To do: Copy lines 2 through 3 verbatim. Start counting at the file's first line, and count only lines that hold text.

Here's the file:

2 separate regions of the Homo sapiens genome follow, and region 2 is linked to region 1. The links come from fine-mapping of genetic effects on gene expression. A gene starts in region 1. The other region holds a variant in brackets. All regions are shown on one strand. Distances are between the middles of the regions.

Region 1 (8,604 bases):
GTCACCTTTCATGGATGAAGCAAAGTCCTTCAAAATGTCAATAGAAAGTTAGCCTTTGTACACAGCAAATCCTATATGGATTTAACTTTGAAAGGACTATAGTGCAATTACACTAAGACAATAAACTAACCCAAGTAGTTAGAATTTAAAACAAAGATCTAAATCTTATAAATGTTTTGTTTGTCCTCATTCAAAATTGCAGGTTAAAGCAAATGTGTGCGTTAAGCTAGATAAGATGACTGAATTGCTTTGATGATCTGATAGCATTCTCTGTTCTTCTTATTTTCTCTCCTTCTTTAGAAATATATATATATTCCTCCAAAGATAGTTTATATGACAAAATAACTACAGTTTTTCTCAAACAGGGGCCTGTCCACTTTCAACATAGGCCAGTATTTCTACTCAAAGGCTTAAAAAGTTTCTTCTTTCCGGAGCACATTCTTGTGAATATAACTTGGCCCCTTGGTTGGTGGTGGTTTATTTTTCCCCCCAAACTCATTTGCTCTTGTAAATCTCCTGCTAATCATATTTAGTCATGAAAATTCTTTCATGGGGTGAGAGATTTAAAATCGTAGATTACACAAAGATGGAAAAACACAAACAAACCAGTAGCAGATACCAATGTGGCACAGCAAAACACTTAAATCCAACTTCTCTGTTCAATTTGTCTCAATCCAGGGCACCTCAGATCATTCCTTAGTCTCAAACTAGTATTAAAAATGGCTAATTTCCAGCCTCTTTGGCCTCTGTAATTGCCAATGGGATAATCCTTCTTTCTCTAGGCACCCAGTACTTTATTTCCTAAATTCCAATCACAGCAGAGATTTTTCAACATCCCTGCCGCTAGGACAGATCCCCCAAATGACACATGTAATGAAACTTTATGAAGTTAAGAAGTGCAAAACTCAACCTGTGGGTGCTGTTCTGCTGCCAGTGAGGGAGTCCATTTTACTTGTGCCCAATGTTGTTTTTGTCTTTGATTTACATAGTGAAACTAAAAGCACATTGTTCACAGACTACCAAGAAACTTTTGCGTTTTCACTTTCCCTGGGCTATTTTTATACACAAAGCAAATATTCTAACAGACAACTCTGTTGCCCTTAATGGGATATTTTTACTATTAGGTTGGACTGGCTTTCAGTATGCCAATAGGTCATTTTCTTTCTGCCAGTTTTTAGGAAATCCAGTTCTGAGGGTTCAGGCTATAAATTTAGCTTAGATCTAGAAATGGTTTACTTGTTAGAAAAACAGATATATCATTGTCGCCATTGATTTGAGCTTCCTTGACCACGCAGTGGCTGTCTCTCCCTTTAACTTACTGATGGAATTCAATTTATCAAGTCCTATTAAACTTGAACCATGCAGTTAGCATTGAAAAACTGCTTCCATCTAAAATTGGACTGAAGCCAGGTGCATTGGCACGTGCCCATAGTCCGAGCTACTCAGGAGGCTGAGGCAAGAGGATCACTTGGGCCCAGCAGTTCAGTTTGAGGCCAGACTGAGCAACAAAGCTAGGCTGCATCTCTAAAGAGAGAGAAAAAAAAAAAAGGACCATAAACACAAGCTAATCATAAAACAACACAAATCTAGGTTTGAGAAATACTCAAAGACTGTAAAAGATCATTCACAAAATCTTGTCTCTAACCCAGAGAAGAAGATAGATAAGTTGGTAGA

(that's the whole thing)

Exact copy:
Region 1 (8,604 bases):
GTCACCTTTCATGGATGAAGCAAAGTCCTTCAAAATGTCAATAGAAAGTTAGCCTTTGTACACAGCAAATCCTATATGGATTTAACTTTGAAAGGACTATAGTGCAATTACACTAAGACAATAAACTAACCCAAGTAGTTAGAATTTAAAACAAAGATCTAAATCTTATAAATGTTTTGTTTGTCCTCATTCAAAATTGCAGGTTAAAGCAAATGTGTGCGTTAAGCTAGATAAGATGACTGAATTGCTTTGATGATCTGATAGCATTCTCTGTTCTTCTTATTTTCTCTCCTTCTTTAGAAATATATATATATTCCTCCAAAGATAGTTTATATGACAAAATAACTACAGTTTTTCTCAAACAGGGGCCTGTCCACTTTCAACATAGGCCAGTATTTCTACTCAAAGGCTTAAAAAGTTTCTTCTTTCCGGAGCACATTCTTGTGAATATAACTTGGCCCCTTGGTTGGTGGTGGTTTATTTTTCCCCCCAAACTCATTTGCTCTTGTAAATCTCCTGCTAATCATATTTAGTCATGAAAATTCTTTCATGGGGTGAGAGATTTAAAATCGTAGATTACACAAAGATGGAAAAACACAAACAAACCAGTAGCAGATACCAATGTGGCACAGCAAAACACTTAAATCCAACTTCTCTGTTCAATTTGTCTCAATCCAGGGCACCTCAGATCATTCCTTAGTCTCAAACTAGTATTAAAAATGGCTAATTTCCAGCCTCTTTGGCCTCTGTAATTGCCAATGGGATAATCCTTCTTTCTCTAGGCACCCAGTACTTTATTTCCTAAATTCCAATCACAGCAGAGATTTTTCAACATCCCTGCCGCTAGGACAGATCCCCCAAATGACACATGTAATGAAACTTTATGAAGTTAAGAAGTGCAAAACTCAACCTGTGGGTGCTGTTCTGCTGCCAGTGAGGGAGTCCATTTTACTTGTGCCCAATGTTGTTTTTGTCTTTGATTTACATAGTGAAACTAAAAGCACATTGTTCACAGACTACCAAGAAACTTTTGCGTTTTCACTTTCCCTGGGCTATTTTTATACACAAAGCAAATATTCTAACAGACAACTCTGTTGCCCTTAATGGGATATTTTTACTATTAGGTTGGACTGGCTTTCAGTATGCCAATAGGTCATTTTCTTTCTGCCAGTTTTTAGGAAATCCAGTTCTGAGGGTTCAGGCTATAAATTTAGCTTAGATCTAGAAATGGTTTACTTGTTAGAAAAACAGATATATCATTGTCGCCATTGATTTGAGCTTCCTTGACCACGCAGTGGCTGTCTCTCCCTTTAACTTACTGATGGAATTCAATTTATCAAGTCCTATTAAACTTGAACCATGCAGTTAGCATTGAAAAACTGCTTCCATCTAAAATTGGACTGAAGCCAGGTGCATTGGCACGTGCCCATAGTCCGAGCTACTCAGGAGGCTGAGGCAAGAGGATCACTTGGGCCCAGCAGTTCAGTTTGAGGCCAGACTGAGCAACAAAGCTAGGCTGCATCTCTAAAGAGAGAGAAAAAAAAAAAAGGACCATAAACACAAGCTAATCATAAAACAACACAAATCTAGGTTTGAGAAATACTCAAAGACTGTAAAAGATCATTCACAAAATCTTGTCTCTAACCCAGAGAAGAAGATAGATAAGTTGGTAGA